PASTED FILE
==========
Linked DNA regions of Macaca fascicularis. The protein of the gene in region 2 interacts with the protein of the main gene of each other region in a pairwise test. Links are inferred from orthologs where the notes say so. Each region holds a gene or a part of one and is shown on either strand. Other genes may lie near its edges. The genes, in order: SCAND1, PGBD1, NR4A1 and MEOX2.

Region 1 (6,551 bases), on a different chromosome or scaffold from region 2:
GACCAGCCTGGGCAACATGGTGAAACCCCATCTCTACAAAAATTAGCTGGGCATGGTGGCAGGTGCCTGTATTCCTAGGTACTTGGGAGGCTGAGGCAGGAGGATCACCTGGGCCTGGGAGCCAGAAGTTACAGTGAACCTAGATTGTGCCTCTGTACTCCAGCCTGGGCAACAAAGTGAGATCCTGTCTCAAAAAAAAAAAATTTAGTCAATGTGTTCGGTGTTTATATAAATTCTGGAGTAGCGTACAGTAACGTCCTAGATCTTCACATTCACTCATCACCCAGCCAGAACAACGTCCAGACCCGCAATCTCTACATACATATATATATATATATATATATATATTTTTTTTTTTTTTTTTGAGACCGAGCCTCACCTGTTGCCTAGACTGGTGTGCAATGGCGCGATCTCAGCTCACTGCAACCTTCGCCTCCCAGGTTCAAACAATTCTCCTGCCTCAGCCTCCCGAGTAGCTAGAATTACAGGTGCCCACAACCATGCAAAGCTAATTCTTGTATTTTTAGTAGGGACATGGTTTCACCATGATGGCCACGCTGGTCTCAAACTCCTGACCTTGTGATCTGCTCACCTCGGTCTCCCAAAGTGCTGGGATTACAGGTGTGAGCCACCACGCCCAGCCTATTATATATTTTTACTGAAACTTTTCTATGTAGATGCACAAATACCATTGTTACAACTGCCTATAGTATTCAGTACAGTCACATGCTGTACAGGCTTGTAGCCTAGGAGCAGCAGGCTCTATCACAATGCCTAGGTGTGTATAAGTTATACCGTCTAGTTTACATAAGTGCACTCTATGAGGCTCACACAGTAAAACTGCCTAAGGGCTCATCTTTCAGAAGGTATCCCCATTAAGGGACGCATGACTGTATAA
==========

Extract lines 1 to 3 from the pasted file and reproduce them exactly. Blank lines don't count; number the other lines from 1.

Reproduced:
Linked DNA regions of Macaca fascicularis. The protein of the gene in region 2 interacts with the protein of the main gene of each other region in a pairwise test. Links are inferred from orthologs where the notes say so. Each region holds a gene or a part of one and is shown on either strand. Other genes may lie near its edges. The genes, in order: SCAND1, PGBD1, NR4A1 and MEOX2.

Region 1 (6,551 bases), on a different chromosome or scaffold from region 2:
GACCAGCCTGGGCAACATGGTGAAACCCCATCTCTACAAAAATTAGCTGGGCATGGTGGCAGGTGCCTGTATTCCTAGGTACTTGGGAGGCTGAGGCAGGAGGATCACCTGGGCCTGGGAGCCAGAAGTTACAGTGAACCTAGATTGTGCCTCTGTACTCCAGCCTGGGCAACAAAGTGAGATCCTGTCTCAAAAAAAAAAAATTTAGTCAATGTGTTCGGTGTTTATATAAATTCTGGAGTAGCGTACAGTAACGTCCTAGATCTTCACATTCACTCATCACCCAGCCAGAACAACGTCCAGACCCGCAATCTCTACATACATATATATATATATATATATATATATTTTTTTTTTTTTTTTTGAGACCGAGCCTCACCTGTTGCCTAGACTGGTGTGCAATGGCGCGATCTCAGCTCACTGCAACCTTCGCCTCCCAGGTTCAAACAATTCTCCTGCCTCAGCCTCCCGAGTAGCTAGAATTACAGGTGCCCACAACCATGCAAAGCTAATTCTTGTATTTTTAGTAGGGACATGGTTTCACCATGATGGCCACGCTGGTCTCAAACTCCTGACCTTGTGATCTGCTCACCTCGGTCTCCCAAAGTGCTGGGATTACAGGTGTGAGCCACCACGCCCAGCCTATTATATATTTTTACTGAAACTTTTCTATGTAGATGCACAAATACCATTGTTACAACTGCCTATAGTATTCAGTACAGTCACATGCTGTACAGGCTTGTAGCCTAGGAGCAGCAGGCTCTATCACAATGCCTAGGTGTGTATAAGTTATACCGTCTAGTTTACATAAGTGCACTCTATGAGGCTCACACAGTAAAACTGCCTAAGGGCTCATCTTTCAGAAGGTATCCCCATTAAGGGACGCATGACTGTATAA